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|LETTER TO EDITOR
|Year : 2015 | Volume
| Issue : 4 | Page : 606-607
Multimodal management of a complex indirect carotid cavernous fistula
Mohamed A Deniwar1, Sudheer Ambekar2, Mohammed Samy A Elhammady2
1 Department of Neurological Surgery, Faculty of Medicine, University of Mansoura, Egypt
2 Department of Neurological Surgery, University of Miami, Miller School of Medicine, Miami, Florida 33136, USA
|Date of Web Publication||4-Aug-2015|
Mohammed Samy A Elhammady
Department of Neurological Surgery, University of Miami, Miller School of Medicine, Miami, Florida 33136
Source of Support: None, Conflict of Interest: None
|How to cite this article:|
Deniwar MA, Ambekar S, Elhammady MA. Multimodal management of a complex indirect carotid cavernous fistula. Neurol India 2015;63:606-7
Endovascular management is the first line of treatment of most carotid cavernous fistulas (CCFs).  Rarely, direct puncture of the cavernous sinus (CS) may be needed to completely obliterate the fistula when all the other endovascular routes are not available.
A 62-year-old woman underwent a transvenous embolization of an indirect CCF. A retrograde angiogram revealed a hypoplastic left inferior petrosal sinus (IPS) that could not be catheterized. Access to CS via the superior ophthalmic vein (SOV) was not feasible as it did not communicate with the facial vein. The CS was coiled via the right IPS. The final angiogram revealed near occlusion of the fistula with delayed filling of the SOV and absence of cortical venous reflux [Figure 1]a-d. However, a 1-month follow-up angiogram revealed persistence of the fistula with the reappearance of cortical venous drainage. Another attempt at embolization via the superior petrosal sinus failed due to inability to access the CS. The SOV approach was not feasible as the SOV did not reach the eyelid. Finally, the CS was exposed using a frontotemporal craniotomy. The lateral wall of the CS was then punctured directly and catheterized with a 4F microsheath. Coils were subsequently deployed within the CS through an SL-10 microcatheter [Figure 2]. Complete obliteration of the CCF was confirmed with an intraoperative angiography. A 2 month follow-up angiogram revealed complete obliteration of the left CCF [Figure 1]. At a 10 month follow-up, the patient' symptoms had completely resolved.
|Figure 1: Anteroposterior left internal carotid artery (a) and external carotid artery (b) digital subtraction angiogram views demonstrating the indirect carotid cavernous fistula (CCF). Antero - posterior (c) and lateral (d) views of the left internal carotid artery digital subtraction angiogram demonstrating complete occlusion of the CCF|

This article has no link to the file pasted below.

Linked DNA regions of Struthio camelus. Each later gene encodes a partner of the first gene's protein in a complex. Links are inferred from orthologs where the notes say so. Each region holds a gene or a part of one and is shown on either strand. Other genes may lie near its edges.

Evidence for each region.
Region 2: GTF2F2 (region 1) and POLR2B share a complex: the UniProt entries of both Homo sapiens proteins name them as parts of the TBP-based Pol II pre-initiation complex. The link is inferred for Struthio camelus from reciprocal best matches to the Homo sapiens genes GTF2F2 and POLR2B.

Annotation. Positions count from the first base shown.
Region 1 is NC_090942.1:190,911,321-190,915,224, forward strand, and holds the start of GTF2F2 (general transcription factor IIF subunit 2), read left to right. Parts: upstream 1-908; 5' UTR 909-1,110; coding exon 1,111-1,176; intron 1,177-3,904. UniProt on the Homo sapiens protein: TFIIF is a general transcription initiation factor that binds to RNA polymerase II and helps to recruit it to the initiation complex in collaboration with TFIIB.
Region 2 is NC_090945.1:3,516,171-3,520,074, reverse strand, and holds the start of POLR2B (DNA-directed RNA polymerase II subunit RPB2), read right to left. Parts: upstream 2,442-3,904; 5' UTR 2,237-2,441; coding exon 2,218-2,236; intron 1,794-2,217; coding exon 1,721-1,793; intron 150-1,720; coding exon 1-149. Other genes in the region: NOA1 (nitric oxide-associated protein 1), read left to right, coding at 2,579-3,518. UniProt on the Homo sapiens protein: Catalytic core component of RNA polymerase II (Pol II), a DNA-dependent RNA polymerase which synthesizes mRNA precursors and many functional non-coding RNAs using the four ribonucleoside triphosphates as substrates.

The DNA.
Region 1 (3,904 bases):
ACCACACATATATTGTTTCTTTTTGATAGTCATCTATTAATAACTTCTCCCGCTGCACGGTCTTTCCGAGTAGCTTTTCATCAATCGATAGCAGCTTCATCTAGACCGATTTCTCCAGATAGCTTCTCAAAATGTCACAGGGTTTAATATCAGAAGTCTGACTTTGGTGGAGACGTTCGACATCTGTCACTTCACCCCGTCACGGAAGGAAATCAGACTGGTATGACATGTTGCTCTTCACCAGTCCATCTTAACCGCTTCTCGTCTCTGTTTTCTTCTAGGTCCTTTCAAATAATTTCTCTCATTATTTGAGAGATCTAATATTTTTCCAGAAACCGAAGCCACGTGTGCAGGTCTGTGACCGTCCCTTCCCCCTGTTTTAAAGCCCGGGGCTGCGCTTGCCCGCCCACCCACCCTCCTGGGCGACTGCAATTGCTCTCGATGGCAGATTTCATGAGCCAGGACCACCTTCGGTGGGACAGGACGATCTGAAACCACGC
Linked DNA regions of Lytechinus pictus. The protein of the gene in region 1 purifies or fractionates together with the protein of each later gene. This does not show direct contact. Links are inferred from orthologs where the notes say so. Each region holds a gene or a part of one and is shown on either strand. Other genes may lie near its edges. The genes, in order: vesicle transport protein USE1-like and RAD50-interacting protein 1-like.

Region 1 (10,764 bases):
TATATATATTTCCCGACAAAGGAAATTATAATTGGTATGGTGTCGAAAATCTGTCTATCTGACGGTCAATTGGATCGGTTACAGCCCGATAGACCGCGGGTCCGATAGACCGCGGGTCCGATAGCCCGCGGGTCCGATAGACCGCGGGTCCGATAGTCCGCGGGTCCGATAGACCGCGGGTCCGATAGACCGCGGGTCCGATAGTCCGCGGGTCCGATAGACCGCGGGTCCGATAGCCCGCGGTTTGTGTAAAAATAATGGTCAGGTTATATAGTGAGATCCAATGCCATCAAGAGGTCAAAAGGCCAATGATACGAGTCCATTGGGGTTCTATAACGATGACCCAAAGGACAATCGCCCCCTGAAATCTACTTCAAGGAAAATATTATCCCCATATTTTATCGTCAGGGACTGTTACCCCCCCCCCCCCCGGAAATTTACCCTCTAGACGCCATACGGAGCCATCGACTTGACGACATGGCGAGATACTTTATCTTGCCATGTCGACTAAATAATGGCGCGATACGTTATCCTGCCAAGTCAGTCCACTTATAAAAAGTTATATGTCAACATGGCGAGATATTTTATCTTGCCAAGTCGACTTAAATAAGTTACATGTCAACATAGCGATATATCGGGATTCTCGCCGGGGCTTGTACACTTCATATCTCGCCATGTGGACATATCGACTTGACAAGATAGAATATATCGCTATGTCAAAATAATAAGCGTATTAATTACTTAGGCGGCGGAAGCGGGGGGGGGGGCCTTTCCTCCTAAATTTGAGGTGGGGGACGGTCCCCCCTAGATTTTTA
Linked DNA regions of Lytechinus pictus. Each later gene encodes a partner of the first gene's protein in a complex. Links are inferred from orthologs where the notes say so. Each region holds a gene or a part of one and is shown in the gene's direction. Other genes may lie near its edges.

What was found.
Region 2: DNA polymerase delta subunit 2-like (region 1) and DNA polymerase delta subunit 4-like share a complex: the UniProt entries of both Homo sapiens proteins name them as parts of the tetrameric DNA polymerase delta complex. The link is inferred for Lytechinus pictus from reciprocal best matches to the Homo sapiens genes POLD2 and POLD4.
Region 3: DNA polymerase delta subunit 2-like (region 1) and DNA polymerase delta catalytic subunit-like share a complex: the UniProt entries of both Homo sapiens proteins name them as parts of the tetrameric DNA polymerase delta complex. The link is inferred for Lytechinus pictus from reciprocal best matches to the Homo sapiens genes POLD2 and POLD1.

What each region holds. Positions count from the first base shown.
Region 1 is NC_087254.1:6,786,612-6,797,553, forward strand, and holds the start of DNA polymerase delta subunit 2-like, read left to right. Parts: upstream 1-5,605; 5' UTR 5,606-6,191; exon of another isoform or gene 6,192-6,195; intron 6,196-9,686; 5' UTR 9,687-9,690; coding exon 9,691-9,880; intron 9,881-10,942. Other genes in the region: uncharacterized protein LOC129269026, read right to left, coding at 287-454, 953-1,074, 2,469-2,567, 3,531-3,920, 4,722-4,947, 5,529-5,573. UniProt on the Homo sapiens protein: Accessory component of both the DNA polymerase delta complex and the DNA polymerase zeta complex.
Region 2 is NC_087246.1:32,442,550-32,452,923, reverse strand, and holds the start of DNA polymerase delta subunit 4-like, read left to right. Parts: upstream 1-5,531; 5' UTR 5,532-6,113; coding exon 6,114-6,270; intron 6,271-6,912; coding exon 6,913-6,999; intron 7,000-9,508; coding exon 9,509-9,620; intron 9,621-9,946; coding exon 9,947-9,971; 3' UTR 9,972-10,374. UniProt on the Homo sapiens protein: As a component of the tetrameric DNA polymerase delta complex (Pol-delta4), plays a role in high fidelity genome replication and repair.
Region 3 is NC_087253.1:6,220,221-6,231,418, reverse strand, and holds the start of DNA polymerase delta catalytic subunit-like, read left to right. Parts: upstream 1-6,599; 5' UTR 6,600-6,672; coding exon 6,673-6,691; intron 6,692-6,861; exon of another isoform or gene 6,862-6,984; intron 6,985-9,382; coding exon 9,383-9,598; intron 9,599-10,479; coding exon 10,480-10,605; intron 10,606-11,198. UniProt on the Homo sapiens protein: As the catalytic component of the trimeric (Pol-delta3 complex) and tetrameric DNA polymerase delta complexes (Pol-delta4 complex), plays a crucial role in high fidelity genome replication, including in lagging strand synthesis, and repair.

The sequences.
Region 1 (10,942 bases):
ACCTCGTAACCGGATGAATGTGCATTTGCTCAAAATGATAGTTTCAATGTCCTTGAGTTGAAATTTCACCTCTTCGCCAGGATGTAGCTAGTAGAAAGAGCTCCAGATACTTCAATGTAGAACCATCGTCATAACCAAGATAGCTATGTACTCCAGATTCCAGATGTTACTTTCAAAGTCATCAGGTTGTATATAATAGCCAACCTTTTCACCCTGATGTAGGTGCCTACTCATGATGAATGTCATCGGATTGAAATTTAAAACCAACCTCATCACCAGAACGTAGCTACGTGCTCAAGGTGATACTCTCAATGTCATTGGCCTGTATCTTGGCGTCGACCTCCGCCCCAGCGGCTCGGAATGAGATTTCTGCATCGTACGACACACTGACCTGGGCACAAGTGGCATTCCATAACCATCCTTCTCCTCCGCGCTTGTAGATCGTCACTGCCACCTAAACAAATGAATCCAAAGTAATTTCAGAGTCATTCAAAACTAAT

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|Figure 2: Intraoperative images (2a and b) showing the exposure of cavernous sinus (CS) and clipping of the abnormal fistulous veins draining into the CS|
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Surgical exposure of the targeted artery or vein has been reported to allow an endovascular access to the CS. , Surgical exposure of the CS for endovascular coiling has been reported in two cases so far. , Krisht et al., described a pretemporal approach to expose the CS; while, Guerrero et al., exposed the CS using a cranio-orbitozygomatic approach. In our case, all endovascular transvenous options were unavailable. Finally, we performed a frontotemporal craniotomy to puncture and subsequently coil the CS under direct vision. One caveat to observe during endovascular embolization of CCF is that the coiling should begin at the point where the SOV enters the CS. Subsequent coils should be used to close the fistula. Obliteration of SOV drainage is essential to complete obliteration of the fistula. In our case, the fact that there was persistent early filling of the SOV at the end of the previous embolization had led to recurrence of the fistula.
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[Figure 1], [Figure 2]